Workers Rights


Trading away workers' rights

This free market globalisation is being driven by some very powerful international institutions, notably the World Trade Organisation (WTO) and the International Financial Institutions (IFIs) - the International Monetary Fund and the World Bank. They have been acting as a lever to open up more and more countries to the world market.

Governments are told that if they want trade, loans and investment, then they must remove trade barriers, cut public expenditure and promote privatisation, reduce regulation on business, and produce for the world market before their own citizens' needs. As a result, more people, particularly in the developing countries, have been forced into a life of poverty and uncertainty. Governments cannot implement the economic and social programmes that they see fit for their own people.

Who's in the driving seat?

The World Trade Organisation (WTO) is an organisation of over 140 member countries. But it is dominated by the industrialised countries including Japan, the USA, European countries, and Canada.

In the WTO, international trade agreements are negotiated and enforced. The WTO can take trade sanctions against any country which refuses to comply with WTO rulings. And its rulings favour free trade. Countries are prevented from strengthening national legislation that might hinder business, such as tougher environmental or labour laws.

Even activities which were previously thought to be the rightful domain of governments - such as education and health services - are being designated as 'trade' and brought into WTO discussions. Fears are growing of the adverse impact this will have on public services, especially for the poorest.

"The WTO seems to be capable of defining just about every issue as 'trade-related' except workers' rights. This amounts to trying to look after all actors in the global economy, except the people."

Guy Ryder, General Secretary, International Confederation of Free Trade Unions (ICFTU)

The World Bank and the International Monetary Fund (IMF) were set up to encourage global economic stability after the Second World War by giving loans and technical assistance to governments. They have been making policies such as deregulation and privatisation a condition for their aid, under what are termed 'Structural Adjustment Programmes'.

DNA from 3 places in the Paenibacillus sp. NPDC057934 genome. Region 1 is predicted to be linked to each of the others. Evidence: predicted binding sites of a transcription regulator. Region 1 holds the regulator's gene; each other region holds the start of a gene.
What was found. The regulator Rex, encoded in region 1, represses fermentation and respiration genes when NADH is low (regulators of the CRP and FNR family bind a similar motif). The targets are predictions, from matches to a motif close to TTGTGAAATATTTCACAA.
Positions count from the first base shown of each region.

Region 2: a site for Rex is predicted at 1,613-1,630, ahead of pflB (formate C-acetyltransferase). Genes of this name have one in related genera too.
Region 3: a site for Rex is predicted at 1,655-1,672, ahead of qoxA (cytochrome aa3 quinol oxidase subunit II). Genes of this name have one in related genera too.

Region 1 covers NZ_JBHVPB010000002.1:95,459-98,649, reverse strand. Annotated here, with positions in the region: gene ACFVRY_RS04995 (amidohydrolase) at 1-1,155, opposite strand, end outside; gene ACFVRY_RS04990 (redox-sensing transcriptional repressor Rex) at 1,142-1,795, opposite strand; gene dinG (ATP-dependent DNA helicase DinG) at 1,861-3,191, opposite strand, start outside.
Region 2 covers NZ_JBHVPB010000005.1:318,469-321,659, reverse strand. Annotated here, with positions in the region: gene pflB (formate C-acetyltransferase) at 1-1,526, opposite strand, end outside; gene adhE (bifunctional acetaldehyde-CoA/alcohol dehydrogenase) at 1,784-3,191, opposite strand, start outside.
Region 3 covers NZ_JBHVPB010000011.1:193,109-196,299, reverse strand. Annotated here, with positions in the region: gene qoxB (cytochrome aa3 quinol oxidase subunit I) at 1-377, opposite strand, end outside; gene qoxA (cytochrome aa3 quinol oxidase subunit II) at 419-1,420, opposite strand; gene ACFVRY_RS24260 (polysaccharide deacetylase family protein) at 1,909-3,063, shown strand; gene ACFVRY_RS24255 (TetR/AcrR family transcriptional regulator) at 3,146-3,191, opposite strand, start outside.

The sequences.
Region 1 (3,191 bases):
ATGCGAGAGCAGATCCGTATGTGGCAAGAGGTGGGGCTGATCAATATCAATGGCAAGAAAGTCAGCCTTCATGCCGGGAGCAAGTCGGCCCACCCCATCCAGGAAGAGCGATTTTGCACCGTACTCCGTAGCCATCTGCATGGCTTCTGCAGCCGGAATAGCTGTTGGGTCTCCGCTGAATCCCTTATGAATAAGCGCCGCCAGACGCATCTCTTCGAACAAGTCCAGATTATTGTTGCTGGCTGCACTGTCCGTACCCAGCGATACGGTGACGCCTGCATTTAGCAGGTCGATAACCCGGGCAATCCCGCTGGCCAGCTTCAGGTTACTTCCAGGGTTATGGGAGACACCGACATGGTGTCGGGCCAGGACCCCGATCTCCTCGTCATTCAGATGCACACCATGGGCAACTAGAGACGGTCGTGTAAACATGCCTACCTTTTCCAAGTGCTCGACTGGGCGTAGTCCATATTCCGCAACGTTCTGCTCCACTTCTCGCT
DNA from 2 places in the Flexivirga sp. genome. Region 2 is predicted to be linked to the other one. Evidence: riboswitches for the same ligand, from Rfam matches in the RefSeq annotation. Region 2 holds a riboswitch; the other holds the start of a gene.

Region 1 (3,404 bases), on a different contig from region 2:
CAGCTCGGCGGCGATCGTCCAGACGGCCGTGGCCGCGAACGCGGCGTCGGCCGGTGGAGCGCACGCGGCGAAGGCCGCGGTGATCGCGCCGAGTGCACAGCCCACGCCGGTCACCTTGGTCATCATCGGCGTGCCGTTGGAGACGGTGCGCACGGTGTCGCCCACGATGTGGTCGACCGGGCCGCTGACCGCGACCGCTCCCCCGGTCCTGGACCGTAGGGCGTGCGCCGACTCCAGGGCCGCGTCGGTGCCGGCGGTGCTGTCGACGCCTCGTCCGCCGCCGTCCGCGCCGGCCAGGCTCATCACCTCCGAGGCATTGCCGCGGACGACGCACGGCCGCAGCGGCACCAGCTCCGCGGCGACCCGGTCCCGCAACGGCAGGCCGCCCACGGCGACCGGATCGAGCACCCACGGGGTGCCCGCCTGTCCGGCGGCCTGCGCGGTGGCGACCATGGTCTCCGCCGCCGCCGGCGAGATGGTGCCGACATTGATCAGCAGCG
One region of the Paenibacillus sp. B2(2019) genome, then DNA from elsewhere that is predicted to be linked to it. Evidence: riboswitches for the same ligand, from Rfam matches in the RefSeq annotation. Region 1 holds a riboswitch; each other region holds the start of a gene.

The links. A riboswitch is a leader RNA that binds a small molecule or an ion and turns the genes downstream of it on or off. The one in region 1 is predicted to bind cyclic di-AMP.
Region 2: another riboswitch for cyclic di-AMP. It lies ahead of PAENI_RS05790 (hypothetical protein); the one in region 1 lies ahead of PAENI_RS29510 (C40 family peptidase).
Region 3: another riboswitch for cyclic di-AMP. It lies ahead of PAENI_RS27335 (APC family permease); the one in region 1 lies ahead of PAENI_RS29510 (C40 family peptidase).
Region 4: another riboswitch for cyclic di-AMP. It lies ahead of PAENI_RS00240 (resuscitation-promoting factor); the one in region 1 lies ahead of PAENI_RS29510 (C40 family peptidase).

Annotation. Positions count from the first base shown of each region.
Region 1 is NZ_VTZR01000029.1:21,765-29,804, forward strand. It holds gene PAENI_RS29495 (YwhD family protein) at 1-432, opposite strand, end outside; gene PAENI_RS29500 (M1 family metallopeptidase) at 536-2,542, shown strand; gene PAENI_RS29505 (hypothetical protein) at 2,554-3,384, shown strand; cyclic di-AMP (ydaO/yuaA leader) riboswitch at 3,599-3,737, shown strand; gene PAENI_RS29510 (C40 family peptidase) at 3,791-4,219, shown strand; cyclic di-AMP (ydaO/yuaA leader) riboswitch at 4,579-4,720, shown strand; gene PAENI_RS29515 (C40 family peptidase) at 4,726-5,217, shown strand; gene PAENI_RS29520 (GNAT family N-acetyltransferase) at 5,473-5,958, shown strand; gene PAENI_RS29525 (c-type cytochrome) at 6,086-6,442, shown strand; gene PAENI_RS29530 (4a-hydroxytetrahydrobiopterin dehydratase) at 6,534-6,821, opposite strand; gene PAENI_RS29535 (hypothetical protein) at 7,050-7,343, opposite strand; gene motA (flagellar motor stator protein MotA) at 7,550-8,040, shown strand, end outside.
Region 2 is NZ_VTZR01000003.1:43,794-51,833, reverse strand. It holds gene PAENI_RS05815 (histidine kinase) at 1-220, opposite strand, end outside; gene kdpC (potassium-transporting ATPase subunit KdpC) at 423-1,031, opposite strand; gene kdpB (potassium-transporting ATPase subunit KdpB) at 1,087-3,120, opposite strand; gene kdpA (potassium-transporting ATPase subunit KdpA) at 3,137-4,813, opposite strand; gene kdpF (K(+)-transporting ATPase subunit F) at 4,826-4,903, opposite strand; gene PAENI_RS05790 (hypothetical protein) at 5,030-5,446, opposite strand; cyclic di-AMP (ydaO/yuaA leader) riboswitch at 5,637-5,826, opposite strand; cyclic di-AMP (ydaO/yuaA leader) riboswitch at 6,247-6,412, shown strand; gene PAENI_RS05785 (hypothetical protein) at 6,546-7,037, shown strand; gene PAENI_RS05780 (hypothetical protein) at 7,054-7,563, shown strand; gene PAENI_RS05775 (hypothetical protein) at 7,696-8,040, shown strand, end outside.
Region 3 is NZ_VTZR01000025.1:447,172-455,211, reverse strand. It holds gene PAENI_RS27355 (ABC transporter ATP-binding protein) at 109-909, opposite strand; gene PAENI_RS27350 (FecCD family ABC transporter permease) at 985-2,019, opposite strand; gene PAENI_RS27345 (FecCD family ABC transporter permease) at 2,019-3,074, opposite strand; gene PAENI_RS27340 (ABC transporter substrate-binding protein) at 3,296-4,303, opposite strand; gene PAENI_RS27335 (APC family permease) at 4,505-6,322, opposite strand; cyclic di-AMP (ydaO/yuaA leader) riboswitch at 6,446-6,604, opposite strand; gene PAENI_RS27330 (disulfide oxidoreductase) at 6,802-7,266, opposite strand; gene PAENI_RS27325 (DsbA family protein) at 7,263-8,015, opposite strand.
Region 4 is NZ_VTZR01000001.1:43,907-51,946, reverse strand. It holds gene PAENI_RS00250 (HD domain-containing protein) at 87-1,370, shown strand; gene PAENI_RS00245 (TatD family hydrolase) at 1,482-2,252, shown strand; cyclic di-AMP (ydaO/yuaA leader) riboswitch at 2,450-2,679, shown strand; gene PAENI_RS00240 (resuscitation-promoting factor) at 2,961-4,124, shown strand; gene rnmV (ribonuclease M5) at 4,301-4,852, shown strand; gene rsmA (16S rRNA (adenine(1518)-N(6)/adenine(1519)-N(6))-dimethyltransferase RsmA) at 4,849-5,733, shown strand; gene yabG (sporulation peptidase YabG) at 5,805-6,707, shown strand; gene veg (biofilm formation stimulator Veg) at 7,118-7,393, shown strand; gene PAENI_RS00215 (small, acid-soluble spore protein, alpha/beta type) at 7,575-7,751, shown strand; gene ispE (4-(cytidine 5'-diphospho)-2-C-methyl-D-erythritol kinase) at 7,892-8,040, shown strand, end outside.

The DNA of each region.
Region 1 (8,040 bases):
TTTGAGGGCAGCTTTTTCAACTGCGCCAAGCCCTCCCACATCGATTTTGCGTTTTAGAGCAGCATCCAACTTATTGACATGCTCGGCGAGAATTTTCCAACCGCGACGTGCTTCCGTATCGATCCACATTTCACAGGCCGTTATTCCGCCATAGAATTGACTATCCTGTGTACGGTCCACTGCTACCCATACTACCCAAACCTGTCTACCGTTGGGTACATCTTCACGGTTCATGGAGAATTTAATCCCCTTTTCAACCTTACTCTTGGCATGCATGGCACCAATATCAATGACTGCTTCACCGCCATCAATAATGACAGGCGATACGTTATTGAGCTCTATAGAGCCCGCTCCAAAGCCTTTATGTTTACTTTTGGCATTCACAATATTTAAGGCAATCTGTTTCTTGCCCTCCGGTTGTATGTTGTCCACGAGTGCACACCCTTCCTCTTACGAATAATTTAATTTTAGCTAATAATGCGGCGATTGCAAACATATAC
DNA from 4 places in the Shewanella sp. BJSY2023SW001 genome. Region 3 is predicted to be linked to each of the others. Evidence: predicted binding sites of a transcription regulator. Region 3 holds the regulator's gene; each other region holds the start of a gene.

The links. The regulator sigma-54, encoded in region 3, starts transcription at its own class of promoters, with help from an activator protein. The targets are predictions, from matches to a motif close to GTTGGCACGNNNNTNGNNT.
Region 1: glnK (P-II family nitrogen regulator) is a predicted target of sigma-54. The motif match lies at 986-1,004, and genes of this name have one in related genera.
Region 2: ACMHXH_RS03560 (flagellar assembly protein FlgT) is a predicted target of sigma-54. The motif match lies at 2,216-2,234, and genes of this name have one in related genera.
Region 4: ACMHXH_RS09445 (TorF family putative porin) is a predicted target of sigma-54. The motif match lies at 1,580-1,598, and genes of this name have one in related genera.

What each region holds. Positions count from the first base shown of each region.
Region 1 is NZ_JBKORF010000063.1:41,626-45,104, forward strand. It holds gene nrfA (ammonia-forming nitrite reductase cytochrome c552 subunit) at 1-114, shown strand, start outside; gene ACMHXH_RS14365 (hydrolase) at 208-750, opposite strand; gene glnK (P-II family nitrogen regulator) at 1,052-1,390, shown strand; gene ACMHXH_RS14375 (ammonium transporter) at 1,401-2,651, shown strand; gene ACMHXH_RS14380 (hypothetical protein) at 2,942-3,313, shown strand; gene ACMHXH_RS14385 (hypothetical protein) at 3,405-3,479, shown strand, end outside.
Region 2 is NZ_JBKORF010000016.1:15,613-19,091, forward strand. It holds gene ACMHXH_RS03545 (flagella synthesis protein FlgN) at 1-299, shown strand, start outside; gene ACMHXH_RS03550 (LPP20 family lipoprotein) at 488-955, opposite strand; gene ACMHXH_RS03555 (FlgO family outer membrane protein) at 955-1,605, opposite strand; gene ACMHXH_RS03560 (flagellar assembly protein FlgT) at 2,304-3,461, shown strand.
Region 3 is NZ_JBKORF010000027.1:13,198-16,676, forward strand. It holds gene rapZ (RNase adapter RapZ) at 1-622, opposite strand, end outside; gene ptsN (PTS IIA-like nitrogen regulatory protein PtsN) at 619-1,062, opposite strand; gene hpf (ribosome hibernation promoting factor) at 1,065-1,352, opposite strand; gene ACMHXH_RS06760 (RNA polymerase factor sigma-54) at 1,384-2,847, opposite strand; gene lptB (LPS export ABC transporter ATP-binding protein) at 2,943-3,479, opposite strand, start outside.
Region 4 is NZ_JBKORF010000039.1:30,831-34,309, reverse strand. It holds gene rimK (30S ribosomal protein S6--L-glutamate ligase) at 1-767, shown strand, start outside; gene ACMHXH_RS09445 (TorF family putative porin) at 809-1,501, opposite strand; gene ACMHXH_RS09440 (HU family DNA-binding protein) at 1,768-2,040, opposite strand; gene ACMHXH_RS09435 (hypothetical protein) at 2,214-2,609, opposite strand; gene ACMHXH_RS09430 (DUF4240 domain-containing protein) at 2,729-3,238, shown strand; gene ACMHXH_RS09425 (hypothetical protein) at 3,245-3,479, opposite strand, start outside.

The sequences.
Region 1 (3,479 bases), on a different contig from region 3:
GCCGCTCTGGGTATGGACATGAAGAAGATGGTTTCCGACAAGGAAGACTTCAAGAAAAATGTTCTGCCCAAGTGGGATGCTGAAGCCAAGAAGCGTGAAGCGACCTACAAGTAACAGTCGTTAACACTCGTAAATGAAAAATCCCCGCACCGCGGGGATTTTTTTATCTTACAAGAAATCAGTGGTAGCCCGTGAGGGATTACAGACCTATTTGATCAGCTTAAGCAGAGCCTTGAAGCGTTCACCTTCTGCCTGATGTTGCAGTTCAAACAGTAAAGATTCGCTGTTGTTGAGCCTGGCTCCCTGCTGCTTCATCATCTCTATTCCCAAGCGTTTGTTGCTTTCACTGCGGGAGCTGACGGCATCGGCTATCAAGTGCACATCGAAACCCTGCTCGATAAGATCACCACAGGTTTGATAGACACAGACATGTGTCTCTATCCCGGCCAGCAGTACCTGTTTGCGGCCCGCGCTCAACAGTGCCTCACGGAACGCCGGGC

This promotion of big business at the expense of the mass of the world's people has led to intense criticism. Under pressure, the IFIs came up with a new emphasis on poverty reduction. The World Bank announced that basic workers' rights are consistent with reducing poverty. But when strategies are drawn up, the issues of workers, whether rural or urban, are given little attention. Trade unions are barely consulted. Meanwhile, in country after country, World Bank and IMF aid is still conditional on economic policies which violate core labour standards.

It is little wonder that the WTO, IMF and World Bank have been key targets for the 'anti-globalisation' protests of recent years.

Trade unions respond

US unions were among those from around the world protesting in the streets of Seattle when the WTO met there in late 1999. In early 2001, Brazilian and international trade union leaders took part in the huge gathering of social movements in the World Social Forum in Porto Alegre, Brazil, building alternatives to free market globalisation. Since then the World Social Forum has met nine times, five times in Brazil but also in India 2004, in Venezuela and Mali 2006 and in Kenya 2007. The ninth World Social Forum took place in the Brazilian city of Belém, located in the Amazon rainforest, between January 27 and February 1, 2009.


Since 2001, the United Nations has had a presence at the WSF through UNESCO, showing the institutional credibility achieved by the forum, seen by UNESCO as a "prime opportunity for dialogue and a laboratory of ideas for the renewal of public policies" through "critical reflection on the future of societies we want to create and for elaborating proposals in search of solidarity, justice, peace and human rights". [

International trade union leaders also attend intergovernmental meetings at the highest level. Global Unions has offices in Washington and Geneva from where it lobbies the WTO, IMF and World Bank. A key aim is to get international labour standards included in trade agreements, so that countries which do not respect basic workers' rights do not benefit from world trade. Many developing country governments and some unions fear this is protectionism, an attempt to keep out cheaper developing country goods so as to retain jobs in the northern countries. Others agree that workers' rights should be part of trade negotiations, as long as it is based not on punishment but on incentives for governments to improve labour standards.

"We support fair and transparent world trade and the removal of trade barriers, but only if social concerns are addressed. The WTO, World Bank and IMF must be made more transparent and democratic. The WTO must co-operate with the ILO to ensure that trade rules and policies respect and do not undermine labour standards. The ILO must be given equal status to these other international bodies."

Brian Moore, Chair, International Solidarity Committee, ICTU Northern Ireland

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